Seychelles Island Police to investigate transfer of 230,000 Bitcoin (BTC) in connection with Onecoin scam

Wed 01 Sep 2021 ▪ 17h20 ▪ 5 min read — by Hugh Renolds

Today, the Financial Crime Investigative Unit of the Seychelles Islands (FCIU) confirmed that it had received a request to investigate several supposedly fraudulent transactions concerning a recent transfer of 230,000 BTC. It is suspected that the transactions had to do with the scam pyramid Onecoin.

What is Onecoin?

Onecoin, a Dubai-registered company run by Bulgarians, is essentially a scam disguised as a cryptocurrency. It made quite a bit of noise in recent years with the media presence of its founder, Ruja Ignatova, who was dubbed “Cryptoqueen”.

So far the company has managed to amass about $5 billion (~£3.63 billion) from its investors in 175 countries. The company initially operated as a multi-level marketing network (MLM), whose main goal was to invest in a new type of cryptocurrency.

Initially, it employed a referral structure to have its many participants attract new actively investing members in exchange for interest. After it managed to gain some traction, it rolled out its ace product: a brand-new cryptocurrency that was supposed to be a superior alternative to Bitcoin.

The company’s owners claimed that Onecoin could only be mined on servers run by themselves and that the price of the coin was based on the current supply and demand on the market.

The head of the organisation Konstantin Ignatov was arrested in May ’19 at Los Angeles International Airport, and then immediately convicted of cryptocurrency fraud.

The impact of the investigation on Onecoin’s functionality

What’s interesting is that despite all the criminal details having surfaced and made available to the public, the project is still alive and well, and its managers keep on denying any accusations. Onecoin is successfully attracting new members, continues mining its non-existent coin, and even posting new offers on Dealshakers.

It’s even managed to bring together a fanbase of sorts, with a number of individuals speaking out very much in favour and support of Onecoin and even signing a petition to liberate Ignatov.

Onecoin loot in Dubai

The Seychelles News Agency has reported that FCIU is about to get down to investigating a number of papers it has received. The papers are supposed to be connected to $10 billion (~£7.25 billion) worth of transactions. The request to investigate followed the recent discovery of $500 million (~£362 million) worth of ill-gotten gains on Dubai-registered Onecoin bank accounts.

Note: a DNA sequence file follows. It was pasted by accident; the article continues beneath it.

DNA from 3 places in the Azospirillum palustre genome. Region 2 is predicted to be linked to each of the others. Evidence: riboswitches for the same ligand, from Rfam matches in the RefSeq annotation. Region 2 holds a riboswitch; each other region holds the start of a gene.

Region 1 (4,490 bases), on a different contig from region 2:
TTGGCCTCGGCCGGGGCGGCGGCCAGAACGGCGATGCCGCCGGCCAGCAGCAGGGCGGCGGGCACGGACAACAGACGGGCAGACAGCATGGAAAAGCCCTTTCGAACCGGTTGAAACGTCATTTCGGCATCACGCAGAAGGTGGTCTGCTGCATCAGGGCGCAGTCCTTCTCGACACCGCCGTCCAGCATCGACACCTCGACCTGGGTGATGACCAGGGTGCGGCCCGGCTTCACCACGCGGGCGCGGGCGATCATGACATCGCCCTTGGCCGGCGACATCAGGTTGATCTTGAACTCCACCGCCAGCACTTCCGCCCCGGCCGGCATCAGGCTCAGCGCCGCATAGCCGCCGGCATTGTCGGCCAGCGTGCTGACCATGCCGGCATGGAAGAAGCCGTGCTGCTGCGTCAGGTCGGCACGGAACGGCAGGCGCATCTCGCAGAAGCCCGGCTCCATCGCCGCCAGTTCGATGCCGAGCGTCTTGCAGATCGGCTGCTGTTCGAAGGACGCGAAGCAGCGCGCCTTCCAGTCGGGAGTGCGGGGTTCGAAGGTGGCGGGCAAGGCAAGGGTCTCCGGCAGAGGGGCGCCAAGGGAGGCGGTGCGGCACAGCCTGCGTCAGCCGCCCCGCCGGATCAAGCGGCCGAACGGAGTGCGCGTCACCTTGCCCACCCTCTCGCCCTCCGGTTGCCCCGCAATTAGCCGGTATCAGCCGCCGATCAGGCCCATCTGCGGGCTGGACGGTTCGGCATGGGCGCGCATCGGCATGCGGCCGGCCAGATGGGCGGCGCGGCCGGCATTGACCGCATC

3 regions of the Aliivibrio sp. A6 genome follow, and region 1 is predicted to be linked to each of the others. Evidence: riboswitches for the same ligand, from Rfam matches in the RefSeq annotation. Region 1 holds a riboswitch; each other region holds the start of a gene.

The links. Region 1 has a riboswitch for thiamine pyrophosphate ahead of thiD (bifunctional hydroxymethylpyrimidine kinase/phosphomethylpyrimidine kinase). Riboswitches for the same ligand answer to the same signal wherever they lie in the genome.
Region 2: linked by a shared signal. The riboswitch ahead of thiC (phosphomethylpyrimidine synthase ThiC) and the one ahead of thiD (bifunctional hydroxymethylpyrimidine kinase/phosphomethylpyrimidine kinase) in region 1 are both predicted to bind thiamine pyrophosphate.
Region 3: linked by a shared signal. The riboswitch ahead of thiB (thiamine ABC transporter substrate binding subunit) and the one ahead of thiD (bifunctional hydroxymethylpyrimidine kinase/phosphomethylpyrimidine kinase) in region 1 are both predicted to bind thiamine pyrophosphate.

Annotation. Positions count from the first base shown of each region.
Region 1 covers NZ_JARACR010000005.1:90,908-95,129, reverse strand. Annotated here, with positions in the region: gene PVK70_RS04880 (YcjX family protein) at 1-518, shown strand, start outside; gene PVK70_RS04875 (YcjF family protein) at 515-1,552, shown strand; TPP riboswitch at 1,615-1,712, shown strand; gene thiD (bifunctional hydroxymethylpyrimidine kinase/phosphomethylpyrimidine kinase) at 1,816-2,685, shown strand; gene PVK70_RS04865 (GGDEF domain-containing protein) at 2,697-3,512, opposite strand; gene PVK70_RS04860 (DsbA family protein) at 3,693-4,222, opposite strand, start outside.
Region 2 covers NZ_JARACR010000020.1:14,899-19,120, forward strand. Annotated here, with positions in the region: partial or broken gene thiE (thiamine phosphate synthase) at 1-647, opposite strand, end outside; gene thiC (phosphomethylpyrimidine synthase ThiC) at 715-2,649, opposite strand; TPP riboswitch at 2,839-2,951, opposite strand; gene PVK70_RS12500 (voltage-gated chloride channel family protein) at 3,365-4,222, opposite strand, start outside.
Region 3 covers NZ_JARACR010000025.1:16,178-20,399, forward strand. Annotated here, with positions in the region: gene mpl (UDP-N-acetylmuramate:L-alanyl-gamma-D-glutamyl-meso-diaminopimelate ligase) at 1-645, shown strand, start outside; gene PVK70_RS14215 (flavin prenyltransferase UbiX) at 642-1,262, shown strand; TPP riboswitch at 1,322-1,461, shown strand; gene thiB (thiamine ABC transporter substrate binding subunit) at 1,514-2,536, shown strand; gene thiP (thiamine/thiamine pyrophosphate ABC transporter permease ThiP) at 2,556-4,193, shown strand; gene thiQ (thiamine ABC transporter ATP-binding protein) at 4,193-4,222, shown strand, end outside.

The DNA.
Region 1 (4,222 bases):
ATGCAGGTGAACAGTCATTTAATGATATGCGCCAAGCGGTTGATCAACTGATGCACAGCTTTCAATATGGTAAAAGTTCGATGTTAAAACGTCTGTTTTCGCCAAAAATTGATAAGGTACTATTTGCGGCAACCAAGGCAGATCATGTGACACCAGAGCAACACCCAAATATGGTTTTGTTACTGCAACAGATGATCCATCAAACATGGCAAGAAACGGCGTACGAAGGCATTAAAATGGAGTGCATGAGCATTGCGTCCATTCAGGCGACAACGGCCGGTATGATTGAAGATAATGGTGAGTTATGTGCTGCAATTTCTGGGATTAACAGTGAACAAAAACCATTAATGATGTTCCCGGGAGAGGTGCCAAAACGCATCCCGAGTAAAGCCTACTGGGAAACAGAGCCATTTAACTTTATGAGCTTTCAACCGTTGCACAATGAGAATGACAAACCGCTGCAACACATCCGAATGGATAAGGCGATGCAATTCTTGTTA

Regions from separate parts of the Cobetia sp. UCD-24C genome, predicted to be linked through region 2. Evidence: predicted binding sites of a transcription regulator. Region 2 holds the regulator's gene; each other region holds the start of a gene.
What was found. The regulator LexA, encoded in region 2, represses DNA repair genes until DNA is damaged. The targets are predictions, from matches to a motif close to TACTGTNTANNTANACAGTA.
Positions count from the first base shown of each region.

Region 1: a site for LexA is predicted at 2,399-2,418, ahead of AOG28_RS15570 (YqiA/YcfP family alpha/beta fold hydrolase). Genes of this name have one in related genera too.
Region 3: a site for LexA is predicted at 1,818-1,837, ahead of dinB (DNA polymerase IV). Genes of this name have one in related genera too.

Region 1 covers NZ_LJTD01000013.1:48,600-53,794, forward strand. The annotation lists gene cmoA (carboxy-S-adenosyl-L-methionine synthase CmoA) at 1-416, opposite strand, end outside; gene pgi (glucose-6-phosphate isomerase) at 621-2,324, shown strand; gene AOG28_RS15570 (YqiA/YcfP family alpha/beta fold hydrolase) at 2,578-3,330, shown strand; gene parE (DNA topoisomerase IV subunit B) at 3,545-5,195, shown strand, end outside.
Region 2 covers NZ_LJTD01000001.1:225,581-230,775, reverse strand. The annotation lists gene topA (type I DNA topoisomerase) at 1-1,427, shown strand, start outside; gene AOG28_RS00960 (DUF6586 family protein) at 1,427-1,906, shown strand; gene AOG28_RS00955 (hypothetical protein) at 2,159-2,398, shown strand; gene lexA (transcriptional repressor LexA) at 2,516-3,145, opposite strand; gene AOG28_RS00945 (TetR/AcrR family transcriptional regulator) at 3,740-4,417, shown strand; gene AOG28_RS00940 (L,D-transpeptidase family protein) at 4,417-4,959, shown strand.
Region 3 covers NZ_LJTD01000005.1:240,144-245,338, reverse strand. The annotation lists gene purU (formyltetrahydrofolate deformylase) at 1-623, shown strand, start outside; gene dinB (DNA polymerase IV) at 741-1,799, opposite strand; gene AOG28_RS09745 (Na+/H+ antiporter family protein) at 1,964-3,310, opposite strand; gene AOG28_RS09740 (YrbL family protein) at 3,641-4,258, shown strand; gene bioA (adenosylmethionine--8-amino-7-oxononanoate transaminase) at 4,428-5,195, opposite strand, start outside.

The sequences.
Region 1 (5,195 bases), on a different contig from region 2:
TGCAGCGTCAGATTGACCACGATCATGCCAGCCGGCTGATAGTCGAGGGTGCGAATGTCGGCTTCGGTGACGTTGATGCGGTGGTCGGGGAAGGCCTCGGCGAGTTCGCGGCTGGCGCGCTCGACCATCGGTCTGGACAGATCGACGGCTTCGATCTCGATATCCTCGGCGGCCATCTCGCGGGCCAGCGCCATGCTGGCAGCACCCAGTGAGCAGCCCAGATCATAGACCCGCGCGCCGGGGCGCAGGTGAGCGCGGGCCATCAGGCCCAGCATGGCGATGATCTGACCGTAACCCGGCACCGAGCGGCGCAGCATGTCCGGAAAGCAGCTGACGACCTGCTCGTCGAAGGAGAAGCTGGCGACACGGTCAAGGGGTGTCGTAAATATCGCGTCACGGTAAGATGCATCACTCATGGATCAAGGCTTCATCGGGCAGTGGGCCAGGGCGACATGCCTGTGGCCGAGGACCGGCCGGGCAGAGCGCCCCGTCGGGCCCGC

It was this report that drove multiple investors to file a lawsuit against Onecoin in London, Dubai, and Brussels. The FCIU head of legal affairs Tania Potter commented: “The unit has received quite a number of documents, as part of the complaint, some of which need to undergo a verification process to identify any links to Seychelles and upon completion, a decision on the next step will be taken.”

The problems investigators have to face when tackling crypto fraud

Potter has also outlined a few difficulties the police have to face when looking into similar cases. In her opinion, the main problem is the lack of competence among the police staff when it comes to dealing with cybercrimes.

Another problem she pointed out is the time it takes to solve a case. She thinks that web crimes should be approached in a much more timely manner than offline ones if they are to be dealt with efficiently. She explained: “We see that the people who have been defrauded have invested on a platform or with an International Business Company. IBC has a registered agent in Seychelles, transactions however do not happen here so it is difficult for us to go after the person who has facilitated or committed the crime.”

Crypto fraud is still a serious issue for the growing industry, and it’s unlikely to vanish soon, seeing what profits the market promises. Last week, the crypto exchange Bilaxy reported a case of a wallet hack, resulting in the theft of about $400 million (~£290 million). That’s two in a row and not one week between. We can only hope that the police will approach solving similar cases with top responsibility.

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Hugh Renolds avatar
Hugh Renolds

I believe in the bright future of crypto. I have been investing since 2017 and look to share my experience in, and thoughts on, crypto and the blockchain.


The views, thoughts, and opinions expressed in this article belong solely to the author, and should not be taken as investment advice. Do your own research before taking any investment decisions.

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